History of Alcohol

Scotland has had a reputation of being a heavy drinking nation for hundreds of years. The offence of ‘drunkenness’ is recorded as far back as 1436. Read more about the history of alcohol here.

Pubs in Scotland

Pubs in Scotland

In the 1830’s, both Glasgow and Edinburgh had one pub for every 130 people.

 

Pubs could open when they liked for as long as they liked. Alcohol could be sold to anyone of any age. Many men, women and children developed alcohol problems, so Scotland took action and now has some of the strictest licensing laws in the UK.

The Origins of Steaming

The Origins of Steaming

The 1853 Forbes Mackenzie Act made it illegal for pubs to open past 11pm and stopped them opening on a Sunday.

 

The only place people could buy alcohol legally on a Sunday in Glasgow was on the steam boats that cruised the River Clyde.

 

This is where the phrase ‘steaming’ came from to describe the feeling of being drunk!

The Vikings

The Vikings

In Viking times the alcohol of choice was mead, which was a type beer made from honey. It was the job of women and girls to make the mead.

 

To celebrate a wedding, the Vikings drank mead through the 28 days of the moon’s cycle. This celebration became known as a “honeymoon“.

Native Americans

Native Americans

Most Native Americans had no contact with alcohol until it was introduced to them by the early European explorers and fur traders. Jewellery and animal skins were traded by the Native Americans for alcohol.

 

The Native Americans called alcohol ‘fire water‘, because when they drank it, it burned their throat and burned the lining of their stomach.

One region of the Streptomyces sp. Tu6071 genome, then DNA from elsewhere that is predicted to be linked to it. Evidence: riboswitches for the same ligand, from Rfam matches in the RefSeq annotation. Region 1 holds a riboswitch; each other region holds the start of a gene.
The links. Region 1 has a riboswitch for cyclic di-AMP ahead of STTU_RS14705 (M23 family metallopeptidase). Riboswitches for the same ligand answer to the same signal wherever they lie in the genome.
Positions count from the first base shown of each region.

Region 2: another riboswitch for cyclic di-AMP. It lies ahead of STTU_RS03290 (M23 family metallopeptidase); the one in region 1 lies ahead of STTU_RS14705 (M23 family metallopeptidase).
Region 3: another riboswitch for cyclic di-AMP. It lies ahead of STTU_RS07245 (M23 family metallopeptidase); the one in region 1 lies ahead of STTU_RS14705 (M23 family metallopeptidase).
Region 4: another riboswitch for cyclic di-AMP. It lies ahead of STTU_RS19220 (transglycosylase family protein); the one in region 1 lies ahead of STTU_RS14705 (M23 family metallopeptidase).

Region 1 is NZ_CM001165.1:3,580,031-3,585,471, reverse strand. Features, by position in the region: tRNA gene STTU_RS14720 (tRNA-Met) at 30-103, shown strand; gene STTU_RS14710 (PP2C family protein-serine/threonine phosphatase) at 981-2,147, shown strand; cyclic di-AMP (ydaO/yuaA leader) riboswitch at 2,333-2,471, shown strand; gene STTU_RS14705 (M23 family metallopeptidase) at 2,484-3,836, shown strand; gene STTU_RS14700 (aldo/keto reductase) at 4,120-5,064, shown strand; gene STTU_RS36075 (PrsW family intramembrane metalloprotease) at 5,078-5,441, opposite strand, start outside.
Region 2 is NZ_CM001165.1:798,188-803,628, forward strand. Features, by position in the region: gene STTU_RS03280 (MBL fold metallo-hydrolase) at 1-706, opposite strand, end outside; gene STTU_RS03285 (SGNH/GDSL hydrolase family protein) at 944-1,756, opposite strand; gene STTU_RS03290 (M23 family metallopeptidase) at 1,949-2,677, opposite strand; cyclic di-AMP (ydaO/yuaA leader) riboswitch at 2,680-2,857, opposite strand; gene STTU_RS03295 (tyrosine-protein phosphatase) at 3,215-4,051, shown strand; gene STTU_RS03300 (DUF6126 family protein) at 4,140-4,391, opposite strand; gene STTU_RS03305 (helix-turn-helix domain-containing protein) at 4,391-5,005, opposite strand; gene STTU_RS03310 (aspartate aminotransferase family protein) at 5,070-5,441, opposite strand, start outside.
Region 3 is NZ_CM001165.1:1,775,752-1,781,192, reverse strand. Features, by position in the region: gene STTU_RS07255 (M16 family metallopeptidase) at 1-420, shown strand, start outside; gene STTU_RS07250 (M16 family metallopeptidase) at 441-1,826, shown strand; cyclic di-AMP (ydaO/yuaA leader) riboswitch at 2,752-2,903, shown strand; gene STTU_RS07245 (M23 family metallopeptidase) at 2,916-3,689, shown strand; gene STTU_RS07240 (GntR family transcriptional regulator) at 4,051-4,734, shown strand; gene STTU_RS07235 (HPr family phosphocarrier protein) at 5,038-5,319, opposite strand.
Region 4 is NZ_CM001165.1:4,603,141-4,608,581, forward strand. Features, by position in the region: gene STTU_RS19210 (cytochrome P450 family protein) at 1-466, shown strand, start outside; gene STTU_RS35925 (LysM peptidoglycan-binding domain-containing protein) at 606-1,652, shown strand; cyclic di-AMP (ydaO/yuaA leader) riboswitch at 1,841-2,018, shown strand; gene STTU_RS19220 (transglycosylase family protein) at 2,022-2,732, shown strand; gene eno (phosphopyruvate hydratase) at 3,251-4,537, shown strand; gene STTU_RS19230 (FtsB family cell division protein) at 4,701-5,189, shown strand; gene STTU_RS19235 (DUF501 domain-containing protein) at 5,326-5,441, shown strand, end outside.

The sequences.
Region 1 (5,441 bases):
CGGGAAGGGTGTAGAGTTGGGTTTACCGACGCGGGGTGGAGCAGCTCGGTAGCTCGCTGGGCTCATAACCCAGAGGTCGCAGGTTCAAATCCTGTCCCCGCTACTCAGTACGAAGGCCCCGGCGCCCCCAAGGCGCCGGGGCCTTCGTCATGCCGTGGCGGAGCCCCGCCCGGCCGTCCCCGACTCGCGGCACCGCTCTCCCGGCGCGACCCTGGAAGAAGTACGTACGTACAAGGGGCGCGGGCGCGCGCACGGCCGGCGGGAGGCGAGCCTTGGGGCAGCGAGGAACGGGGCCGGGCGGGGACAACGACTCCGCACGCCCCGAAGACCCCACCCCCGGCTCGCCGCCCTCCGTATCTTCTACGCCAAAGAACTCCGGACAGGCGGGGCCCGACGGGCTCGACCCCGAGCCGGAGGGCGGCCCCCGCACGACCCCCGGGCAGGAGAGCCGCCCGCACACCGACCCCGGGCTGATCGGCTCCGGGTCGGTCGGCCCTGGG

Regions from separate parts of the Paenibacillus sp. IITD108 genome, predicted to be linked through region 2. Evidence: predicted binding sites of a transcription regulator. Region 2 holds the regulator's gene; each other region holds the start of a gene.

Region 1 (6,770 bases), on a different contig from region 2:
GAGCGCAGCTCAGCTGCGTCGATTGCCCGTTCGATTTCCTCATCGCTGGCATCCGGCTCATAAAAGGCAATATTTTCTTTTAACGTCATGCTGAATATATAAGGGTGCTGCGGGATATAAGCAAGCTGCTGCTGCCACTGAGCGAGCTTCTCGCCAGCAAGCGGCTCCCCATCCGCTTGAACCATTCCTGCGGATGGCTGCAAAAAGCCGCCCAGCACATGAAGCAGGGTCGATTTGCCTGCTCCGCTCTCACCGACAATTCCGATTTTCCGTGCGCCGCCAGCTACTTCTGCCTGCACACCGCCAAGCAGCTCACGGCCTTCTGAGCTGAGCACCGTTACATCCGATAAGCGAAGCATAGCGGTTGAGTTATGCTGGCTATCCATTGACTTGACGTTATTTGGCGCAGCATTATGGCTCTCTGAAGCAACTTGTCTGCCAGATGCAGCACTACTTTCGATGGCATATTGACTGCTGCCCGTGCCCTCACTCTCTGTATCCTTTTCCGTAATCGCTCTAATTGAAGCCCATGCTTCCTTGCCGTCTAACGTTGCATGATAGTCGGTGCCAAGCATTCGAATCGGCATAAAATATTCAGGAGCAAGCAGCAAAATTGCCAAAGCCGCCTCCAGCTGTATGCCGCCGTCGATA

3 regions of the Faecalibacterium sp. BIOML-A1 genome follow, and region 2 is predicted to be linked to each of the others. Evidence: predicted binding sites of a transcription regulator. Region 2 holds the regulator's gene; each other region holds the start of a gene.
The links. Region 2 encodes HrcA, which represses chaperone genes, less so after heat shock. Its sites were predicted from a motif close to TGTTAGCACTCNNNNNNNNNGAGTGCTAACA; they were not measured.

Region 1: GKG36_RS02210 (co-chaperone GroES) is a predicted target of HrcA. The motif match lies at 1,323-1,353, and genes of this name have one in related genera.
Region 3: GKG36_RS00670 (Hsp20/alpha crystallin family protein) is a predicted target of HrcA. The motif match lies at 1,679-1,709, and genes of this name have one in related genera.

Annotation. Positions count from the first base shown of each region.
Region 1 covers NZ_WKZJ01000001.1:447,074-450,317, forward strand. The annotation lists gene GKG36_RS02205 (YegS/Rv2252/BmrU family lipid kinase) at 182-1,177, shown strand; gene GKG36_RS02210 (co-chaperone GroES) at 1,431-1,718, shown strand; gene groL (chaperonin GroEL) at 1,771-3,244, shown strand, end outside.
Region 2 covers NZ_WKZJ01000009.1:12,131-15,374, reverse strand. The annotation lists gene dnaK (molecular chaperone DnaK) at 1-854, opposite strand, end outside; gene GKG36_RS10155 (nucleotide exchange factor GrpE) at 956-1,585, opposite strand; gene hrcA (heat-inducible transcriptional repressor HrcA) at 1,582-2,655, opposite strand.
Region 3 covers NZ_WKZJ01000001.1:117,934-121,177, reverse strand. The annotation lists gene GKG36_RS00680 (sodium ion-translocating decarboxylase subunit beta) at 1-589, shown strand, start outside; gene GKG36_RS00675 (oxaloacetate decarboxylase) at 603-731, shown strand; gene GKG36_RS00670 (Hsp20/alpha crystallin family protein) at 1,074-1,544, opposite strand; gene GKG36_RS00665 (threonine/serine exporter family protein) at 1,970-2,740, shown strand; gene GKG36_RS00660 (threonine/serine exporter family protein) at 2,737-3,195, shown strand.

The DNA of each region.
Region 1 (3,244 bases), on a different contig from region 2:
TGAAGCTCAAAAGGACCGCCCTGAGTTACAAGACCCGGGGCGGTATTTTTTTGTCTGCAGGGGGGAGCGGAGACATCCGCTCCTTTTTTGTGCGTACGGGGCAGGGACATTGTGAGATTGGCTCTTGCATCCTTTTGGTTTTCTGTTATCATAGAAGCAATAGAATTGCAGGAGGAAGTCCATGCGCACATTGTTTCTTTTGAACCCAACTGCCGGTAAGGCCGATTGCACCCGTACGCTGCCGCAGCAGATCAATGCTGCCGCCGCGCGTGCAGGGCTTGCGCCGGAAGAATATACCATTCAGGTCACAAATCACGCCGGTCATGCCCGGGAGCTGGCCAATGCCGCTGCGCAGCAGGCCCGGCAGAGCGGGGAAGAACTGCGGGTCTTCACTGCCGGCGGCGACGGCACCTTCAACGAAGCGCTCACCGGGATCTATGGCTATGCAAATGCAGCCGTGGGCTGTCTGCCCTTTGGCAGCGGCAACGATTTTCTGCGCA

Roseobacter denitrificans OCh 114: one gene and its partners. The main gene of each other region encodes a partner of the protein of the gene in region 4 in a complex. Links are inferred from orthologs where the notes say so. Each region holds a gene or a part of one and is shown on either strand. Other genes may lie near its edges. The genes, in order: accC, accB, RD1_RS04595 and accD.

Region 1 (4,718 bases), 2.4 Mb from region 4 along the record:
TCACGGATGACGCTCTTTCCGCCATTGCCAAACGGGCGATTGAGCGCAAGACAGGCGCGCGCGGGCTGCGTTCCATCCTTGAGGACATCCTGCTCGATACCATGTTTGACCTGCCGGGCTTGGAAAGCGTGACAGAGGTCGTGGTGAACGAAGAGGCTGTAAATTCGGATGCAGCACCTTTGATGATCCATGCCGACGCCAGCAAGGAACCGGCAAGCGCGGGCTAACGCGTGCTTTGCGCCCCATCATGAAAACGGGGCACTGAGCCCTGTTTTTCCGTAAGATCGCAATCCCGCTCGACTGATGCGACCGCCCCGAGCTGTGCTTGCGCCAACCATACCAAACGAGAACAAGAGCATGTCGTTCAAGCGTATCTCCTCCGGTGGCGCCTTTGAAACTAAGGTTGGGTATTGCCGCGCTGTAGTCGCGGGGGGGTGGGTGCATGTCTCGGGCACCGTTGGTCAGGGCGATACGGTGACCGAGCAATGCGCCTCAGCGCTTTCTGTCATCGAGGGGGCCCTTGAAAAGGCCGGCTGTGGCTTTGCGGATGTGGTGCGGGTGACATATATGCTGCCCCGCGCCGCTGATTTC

Many became unwell or addicted to alcohol. Some even died because of their alcohol misuse. Many traders were able to take advantage of their drunkenness and addiction by stealing their land, food, animals and furs.

Prohibition

Prohibition

The problems caused by alcohol in the USA led the government to ban it. On January 16th 1920, the 18th Amendment banned the sale, transportation and making of alcohol in America.

 

This period was known as ‘Prohibition‘ which means it was prohibited or not allowed. This lasted for a period of 13 years and ended in February 1933.

 

People still wanted to drink alcohol during this period, so there was a huge market for illegal alcohol. Some of this alcohol tasted so bad that cocktails were invented to hide the horrible taste!

 

In Chicago, Al Capone’s gang produced and sold alcohol. Within 2 years Capone was earning $60 million a year from alcohol sales. Drinking became a hidden activity in drinking dens (‘speakeasy’), controlled by violent gangsters in major American cities.

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